Is the tide turning against President Obama's purported nuclear weapons deal with Iran? One sign that the answer is yes is the devastating opinion article in Wednesday's Wall Street Journal by former Secretaries of State Henry Kissinger and George Shultz.
The architect of Richard Nixon's opening to China and the partner of Ronald Reagan in ...Read more
It's springtime, and the Census Bureau has released its population estimates for counties and metropolitan areas as of July 1, 2014. Initial analysis has focused on year-to-year movements or changes since the 2010 Census -- subjects worthy of attention.
But it's also interesting to take a longer look, to see where population has been booming ...Read more
There has been a great ruckus about Indiana's recently passed religious freedom law. Some, including Apple CEO Tim Cook, see it as endorsing anti-gay bigotry. Democratic Connecticut Gov. Dan Malloy has banned state employees from traveling to Indiana, even though Connecticut has a similar law even more favorable to claims of religious ...Read more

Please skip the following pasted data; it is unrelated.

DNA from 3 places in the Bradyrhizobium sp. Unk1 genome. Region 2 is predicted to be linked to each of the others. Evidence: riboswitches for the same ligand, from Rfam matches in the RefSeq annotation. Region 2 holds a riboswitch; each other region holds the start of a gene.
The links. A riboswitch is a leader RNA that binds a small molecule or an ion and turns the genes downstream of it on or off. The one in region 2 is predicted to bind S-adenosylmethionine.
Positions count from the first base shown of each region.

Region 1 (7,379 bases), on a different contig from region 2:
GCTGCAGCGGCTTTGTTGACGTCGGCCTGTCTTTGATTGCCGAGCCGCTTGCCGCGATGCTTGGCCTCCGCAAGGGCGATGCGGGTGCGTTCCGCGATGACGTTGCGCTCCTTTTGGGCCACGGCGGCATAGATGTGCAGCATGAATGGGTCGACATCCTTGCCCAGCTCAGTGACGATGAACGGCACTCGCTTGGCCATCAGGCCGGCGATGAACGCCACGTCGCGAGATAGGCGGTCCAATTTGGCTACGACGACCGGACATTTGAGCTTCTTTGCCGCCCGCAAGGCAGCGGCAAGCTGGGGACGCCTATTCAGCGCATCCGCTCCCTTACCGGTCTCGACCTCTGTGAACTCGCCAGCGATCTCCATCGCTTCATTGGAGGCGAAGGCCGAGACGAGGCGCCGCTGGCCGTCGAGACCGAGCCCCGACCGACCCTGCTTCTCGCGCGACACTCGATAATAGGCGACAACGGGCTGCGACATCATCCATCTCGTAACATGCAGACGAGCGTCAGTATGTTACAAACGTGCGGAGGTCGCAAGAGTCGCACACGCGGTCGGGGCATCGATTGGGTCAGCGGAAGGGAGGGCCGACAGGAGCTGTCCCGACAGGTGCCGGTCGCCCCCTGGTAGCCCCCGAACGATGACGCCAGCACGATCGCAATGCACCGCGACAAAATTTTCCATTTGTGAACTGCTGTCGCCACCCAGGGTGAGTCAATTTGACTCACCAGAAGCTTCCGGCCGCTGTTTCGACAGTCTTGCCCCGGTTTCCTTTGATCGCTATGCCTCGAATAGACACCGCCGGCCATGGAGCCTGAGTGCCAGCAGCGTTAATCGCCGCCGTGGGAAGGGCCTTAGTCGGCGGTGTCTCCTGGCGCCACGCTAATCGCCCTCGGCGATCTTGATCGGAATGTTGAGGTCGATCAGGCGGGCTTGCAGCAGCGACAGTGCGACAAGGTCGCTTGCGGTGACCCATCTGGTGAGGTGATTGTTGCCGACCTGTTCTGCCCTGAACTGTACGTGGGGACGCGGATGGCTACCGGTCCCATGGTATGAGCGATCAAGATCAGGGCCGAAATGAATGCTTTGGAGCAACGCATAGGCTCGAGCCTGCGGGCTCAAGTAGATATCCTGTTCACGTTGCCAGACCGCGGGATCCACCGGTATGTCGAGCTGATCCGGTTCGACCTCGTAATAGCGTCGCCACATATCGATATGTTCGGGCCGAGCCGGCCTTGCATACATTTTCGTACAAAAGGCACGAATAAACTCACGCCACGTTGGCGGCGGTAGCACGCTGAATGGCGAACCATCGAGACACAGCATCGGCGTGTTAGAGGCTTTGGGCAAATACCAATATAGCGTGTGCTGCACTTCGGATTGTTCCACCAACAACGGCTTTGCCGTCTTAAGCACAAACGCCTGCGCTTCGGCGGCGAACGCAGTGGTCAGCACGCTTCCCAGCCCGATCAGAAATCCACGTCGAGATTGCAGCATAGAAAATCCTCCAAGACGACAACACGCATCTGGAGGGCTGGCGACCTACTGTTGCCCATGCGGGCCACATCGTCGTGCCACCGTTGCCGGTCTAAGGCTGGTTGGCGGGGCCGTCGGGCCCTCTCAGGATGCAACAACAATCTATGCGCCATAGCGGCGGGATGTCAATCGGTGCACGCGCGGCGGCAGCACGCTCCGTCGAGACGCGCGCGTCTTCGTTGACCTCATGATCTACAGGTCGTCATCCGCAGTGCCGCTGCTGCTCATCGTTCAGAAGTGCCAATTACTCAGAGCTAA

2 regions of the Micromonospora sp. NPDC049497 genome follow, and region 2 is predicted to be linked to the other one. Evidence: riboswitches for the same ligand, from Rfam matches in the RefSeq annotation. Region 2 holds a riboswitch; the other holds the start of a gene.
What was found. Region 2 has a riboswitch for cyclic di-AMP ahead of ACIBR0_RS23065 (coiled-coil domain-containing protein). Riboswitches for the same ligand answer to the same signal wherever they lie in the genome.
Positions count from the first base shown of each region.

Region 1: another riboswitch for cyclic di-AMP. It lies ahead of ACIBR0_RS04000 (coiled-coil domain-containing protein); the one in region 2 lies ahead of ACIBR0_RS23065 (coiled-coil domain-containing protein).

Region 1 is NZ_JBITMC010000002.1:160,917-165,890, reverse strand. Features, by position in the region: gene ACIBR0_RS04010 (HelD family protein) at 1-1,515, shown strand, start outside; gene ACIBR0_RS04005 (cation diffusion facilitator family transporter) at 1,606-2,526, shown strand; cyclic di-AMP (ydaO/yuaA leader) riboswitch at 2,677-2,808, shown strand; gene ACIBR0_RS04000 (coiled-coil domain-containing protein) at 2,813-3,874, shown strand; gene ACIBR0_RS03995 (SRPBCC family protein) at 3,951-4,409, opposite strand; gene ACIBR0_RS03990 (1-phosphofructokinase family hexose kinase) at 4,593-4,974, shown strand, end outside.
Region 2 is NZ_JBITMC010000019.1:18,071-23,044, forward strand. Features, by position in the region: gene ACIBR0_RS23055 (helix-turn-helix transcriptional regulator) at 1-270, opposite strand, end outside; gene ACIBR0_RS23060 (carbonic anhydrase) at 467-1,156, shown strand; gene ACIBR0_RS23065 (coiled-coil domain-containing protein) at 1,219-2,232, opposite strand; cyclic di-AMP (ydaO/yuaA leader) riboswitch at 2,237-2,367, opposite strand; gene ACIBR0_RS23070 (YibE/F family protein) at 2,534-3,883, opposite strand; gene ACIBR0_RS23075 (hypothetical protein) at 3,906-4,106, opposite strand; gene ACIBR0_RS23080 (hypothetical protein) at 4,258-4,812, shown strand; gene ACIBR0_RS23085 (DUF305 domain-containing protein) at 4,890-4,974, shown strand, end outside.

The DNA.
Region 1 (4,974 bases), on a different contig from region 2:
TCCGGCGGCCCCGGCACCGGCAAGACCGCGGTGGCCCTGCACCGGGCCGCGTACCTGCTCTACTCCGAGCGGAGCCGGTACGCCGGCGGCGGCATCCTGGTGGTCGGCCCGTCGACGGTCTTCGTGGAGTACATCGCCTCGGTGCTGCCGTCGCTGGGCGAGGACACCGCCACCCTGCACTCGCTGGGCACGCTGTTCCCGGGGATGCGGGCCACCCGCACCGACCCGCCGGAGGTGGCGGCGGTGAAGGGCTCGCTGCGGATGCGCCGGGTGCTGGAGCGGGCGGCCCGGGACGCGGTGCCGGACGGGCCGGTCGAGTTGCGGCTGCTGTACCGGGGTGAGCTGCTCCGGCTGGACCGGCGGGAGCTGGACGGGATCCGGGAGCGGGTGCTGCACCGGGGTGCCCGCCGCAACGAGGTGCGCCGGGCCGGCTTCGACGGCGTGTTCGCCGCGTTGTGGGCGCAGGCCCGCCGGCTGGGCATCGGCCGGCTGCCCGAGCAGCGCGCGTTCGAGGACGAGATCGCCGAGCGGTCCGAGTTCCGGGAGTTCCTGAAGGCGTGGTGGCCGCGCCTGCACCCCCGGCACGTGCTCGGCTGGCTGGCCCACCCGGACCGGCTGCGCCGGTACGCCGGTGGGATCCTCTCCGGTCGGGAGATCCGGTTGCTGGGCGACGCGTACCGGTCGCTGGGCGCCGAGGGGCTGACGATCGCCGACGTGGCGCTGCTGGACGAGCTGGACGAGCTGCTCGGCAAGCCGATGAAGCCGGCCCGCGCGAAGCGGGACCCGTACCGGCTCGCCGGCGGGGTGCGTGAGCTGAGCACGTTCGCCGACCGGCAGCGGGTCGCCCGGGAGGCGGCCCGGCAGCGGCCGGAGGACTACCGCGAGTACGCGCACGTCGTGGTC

There are still nearly two years left in Barack Obama's presidency, but historians looking back on his record in foreign policy will surely identify one costly error: his refusal to follow through on the implied threat in stating that the Syrian regime's use of chemical weapons would be a "red line."
That statement was made in a press ...Read more
Our kids, at least many of them, are not doing very well. The reason, writes Harvard professor Robert Putnam in his just-published "Our Kids: The American Dream in Crisis," is the "two-tier pattern of family structure" that emerged in the 1970s and 1980s and continues to prevail today.
Starting in the late 1960s, rates of divorce, unmarried ...Read more
Rahm Emanuel heads into a runoff April 7 in his bid for a second term as mayor of Chicago. He's the favorite going in, having won 46 percent in the Feb. 24 first round against longtime local officeholder Chuy Garcia's 34 percent and topping 50 percent in recent polls.
Emanuel, President Obama's first White House chief of staff and architect ...Read more
"Firing up America" is the cover line on the March 20 issue of The Economist, heralding a 16-page special report on America's Latinos. Its tone is resolutely upbeat -- perhaps a bit too much so.
"America is lucky to have millions of energetic young people filling its schools with kids who will eventually pay taxes and fund pensions and health ...Read more